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September 22, 2011

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Net wit.

I suspect Kaplan's business model is evolving.
=========

Charlie (Colorado)

Having never taken these exams, could you clue me in on what the advantage would be?

Benjamin Franklin

There are too many dang lawyers. The Healthcare Industry had a shortage of nurses for years and I thought the demand would probably always outlast the supply. Now, I'm seeing something of a change. Apparently, the Industry is seeing a surplus of healthcare workers and has now undertaken the firing of nurses, then re-hiring them at a much reduced hourly rate.

We've had a surplus of lawyers for a long, long time...

http://balkin.blogspot.com/2011/09/sobering-numbers-law-graduates-who-do.html

Monday, September 19, 2011

Sobering Numbers: Law Graduates Who Do Not Become Lawyers

Brian Tamanaha


It goes without saying that people enroll in law school expecting to become lawyers. They might attend law school because they always wanted to become a lawyer, or because the economy is poor and they have no other opportunities. But when they plunk down $150,000 or more in tuition and living expenses for a degree, they do so with the reasonable assumption that they will obtain jobs as lawyers when they get out.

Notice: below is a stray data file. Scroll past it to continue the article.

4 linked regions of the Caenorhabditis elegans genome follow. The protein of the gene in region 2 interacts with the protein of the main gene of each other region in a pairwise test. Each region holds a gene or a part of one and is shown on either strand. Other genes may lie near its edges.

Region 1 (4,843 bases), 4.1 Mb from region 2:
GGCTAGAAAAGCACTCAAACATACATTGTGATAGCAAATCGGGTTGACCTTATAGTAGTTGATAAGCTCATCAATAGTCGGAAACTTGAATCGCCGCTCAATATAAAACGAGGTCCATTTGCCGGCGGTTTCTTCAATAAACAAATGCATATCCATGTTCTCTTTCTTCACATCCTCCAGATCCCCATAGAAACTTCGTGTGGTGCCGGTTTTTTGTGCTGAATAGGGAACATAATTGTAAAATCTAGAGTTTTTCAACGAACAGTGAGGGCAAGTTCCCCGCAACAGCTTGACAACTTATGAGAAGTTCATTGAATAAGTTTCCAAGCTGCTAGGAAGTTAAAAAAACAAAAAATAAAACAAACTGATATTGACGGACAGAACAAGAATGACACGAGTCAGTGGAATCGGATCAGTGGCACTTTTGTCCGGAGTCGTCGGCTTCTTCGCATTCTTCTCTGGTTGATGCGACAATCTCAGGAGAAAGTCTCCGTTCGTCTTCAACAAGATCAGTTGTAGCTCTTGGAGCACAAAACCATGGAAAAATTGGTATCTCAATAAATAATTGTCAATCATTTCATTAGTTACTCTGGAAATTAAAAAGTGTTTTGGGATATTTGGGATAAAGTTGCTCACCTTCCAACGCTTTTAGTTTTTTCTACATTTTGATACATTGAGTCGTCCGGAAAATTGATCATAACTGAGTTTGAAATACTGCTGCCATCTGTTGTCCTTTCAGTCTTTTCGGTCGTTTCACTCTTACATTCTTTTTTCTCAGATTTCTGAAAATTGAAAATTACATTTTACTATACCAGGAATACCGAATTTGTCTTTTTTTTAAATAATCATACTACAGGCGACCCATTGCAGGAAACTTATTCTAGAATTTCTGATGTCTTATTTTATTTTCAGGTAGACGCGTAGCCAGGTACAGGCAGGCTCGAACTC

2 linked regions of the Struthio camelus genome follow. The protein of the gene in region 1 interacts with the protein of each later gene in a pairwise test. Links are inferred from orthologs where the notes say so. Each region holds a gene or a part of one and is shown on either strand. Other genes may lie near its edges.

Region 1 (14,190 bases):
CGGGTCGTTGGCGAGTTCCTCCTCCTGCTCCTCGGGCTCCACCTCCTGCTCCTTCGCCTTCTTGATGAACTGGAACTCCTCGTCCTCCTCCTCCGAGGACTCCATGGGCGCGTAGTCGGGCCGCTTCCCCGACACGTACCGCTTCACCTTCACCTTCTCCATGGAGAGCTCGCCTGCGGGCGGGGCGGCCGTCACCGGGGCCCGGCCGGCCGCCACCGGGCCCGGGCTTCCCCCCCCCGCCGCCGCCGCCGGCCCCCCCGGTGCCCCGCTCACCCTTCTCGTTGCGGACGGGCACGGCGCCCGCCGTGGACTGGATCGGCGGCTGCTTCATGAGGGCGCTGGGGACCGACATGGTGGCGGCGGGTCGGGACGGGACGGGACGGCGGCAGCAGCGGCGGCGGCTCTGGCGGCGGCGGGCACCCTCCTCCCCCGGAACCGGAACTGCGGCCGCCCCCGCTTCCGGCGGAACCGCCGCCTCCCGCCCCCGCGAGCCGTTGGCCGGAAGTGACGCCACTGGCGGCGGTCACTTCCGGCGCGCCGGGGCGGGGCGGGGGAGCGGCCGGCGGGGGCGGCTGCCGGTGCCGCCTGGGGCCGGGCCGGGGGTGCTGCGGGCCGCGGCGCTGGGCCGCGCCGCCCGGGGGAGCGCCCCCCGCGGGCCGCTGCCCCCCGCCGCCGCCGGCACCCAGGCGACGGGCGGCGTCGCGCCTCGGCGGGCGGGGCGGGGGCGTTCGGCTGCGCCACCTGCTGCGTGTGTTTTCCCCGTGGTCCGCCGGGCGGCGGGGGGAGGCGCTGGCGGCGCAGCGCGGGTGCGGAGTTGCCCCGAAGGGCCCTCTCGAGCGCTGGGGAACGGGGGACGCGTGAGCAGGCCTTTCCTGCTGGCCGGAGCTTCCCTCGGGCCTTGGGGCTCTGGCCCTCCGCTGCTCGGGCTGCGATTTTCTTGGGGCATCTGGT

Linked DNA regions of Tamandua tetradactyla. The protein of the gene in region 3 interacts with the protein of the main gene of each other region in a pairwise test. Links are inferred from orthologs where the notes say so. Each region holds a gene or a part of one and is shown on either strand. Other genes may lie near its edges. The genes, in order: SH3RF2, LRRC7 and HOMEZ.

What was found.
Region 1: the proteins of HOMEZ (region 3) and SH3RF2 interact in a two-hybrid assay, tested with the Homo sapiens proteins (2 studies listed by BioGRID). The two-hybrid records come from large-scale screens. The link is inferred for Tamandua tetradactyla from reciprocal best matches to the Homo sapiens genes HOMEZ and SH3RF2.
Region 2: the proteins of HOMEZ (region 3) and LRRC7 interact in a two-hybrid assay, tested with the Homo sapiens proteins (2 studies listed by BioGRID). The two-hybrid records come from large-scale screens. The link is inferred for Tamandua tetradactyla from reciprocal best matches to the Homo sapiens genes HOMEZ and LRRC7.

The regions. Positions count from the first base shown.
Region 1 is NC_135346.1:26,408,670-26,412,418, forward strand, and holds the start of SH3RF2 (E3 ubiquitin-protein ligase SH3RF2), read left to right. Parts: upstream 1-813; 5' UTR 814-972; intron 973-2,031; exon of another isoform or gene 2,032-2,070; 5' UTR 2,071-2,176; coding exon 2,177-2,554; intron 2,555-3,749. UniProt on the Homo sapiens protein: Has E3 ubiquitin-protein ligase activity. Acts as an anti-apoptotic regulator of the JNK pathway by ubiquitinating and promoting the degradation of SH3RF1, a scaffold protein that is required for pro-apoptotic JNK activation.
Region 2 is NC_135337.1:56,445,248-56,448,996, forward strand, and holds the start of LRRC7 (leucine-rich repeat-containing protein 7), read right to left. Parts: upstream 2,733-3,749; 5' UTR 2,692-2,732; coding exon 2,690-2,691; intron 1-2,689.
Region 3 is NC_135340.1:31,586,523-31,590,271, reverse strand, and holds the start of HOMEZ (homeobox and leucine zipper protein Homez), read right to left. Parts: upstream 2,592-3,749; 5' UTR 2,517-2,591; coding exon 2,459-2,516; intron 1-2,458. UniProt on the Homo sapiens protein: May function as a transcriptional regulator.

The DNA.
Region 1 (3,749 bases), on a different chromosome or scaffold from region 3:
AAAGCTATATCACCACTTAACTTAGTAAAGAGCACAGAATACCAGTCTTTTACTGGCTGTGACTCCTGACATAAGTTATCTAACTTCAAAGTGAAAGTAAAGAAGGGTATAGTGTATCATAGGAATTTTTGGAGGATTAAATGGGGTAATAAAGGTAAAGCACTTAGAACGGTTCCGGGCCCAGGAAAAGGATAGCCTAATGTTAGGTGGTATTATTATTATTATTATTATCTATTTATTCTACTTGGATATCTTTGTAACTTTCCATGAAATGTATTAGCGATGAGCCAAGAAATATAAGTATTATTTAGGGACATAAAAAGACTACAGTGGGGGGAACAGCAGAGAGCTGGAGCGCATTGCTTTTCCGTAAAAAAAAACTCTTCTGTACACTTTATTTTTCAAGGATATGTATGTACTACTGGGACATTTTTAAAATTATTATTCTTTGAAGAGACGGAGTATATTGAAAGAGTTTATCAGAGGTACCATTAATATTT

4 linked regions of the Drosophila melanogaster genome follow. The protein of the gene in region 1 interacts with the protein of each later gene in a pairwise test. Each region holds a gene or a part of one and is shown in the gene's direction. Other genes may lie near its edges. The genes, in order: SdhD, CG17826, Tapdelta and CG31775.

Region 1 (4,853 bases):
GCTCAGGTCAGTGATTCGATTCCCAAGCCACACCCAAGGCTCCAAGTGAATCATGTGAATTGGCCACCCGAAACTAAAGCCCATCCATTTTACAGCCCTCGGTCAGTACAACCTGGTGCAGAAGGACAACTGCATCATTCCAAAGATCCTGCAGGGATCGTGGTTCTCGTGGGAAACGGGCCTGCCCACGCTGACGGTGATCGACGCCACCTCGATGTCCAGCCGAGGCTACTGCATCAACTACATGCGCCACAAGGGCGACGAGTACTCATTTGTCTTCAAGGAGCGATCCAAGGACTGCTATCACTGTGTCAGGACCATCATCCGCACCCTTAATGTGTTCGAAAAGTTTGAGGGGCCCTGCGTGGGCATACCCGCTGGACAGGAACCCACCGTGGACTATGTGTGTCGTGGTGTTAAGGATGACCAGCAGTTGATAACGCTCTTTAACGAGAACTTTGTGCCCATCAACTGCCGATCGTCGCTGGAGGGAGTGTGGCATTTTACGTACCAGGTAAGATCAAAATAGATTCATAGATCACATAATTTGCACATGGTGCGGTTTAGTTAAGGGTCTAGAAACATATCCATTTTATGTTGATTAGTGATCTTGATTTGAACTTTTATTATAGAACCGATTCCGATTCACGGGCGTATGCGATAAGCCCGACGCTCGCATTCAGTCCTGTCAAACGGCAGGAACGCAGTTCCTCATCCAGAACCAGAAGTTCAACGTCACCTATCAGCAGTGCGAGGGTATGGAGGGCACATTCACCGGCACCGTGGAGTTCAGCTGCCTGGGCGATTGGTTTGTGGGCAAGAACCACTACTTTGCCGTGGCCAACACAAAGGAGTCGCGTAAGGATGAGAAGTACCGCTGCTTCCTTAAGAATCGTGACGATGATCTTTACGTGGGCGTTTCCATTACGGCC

This obvious point bears repeating because members of the legal academy frequently assert that a law degree is a plus for all kinds of careers. Setting aside the plausibility of this assertion--it is dubious at these prices--students expect that at the very least they will become lawyers.

Thus it is sobering to learn that, for the class of 2009 (nine months after graduation), at 30 law schools, only 50 percent or fewer of the graduates obtained jobs as lawyers. At nearly 90 law schools, one-third or more of graduates did not land jobs as lawyers nine months after graduation. 2009 was not a good year for legal employment, but 2010 was even worse (numbers are still unavailable), and 2011 will not be much better. Many of these schools, I should add, had poor success rates even before the current legal recession.

Army of Davids

Will be interesting to watch Democrats debate Democrats (Obama v Senate Democrats, Bill Clinton) on tax increases.

I personally think raising taxes right now is absolutely stupid. But I have no vote in the matter.

Jane

Having never taken these exams, could you clue me in on what the advantage would be?

I have no idea.

Rob Crawford

Apparently lawyers-to-be are incapable of doing simple math.

peter

There are too many college professors.

Melinda Romanoff

Hi, Rob!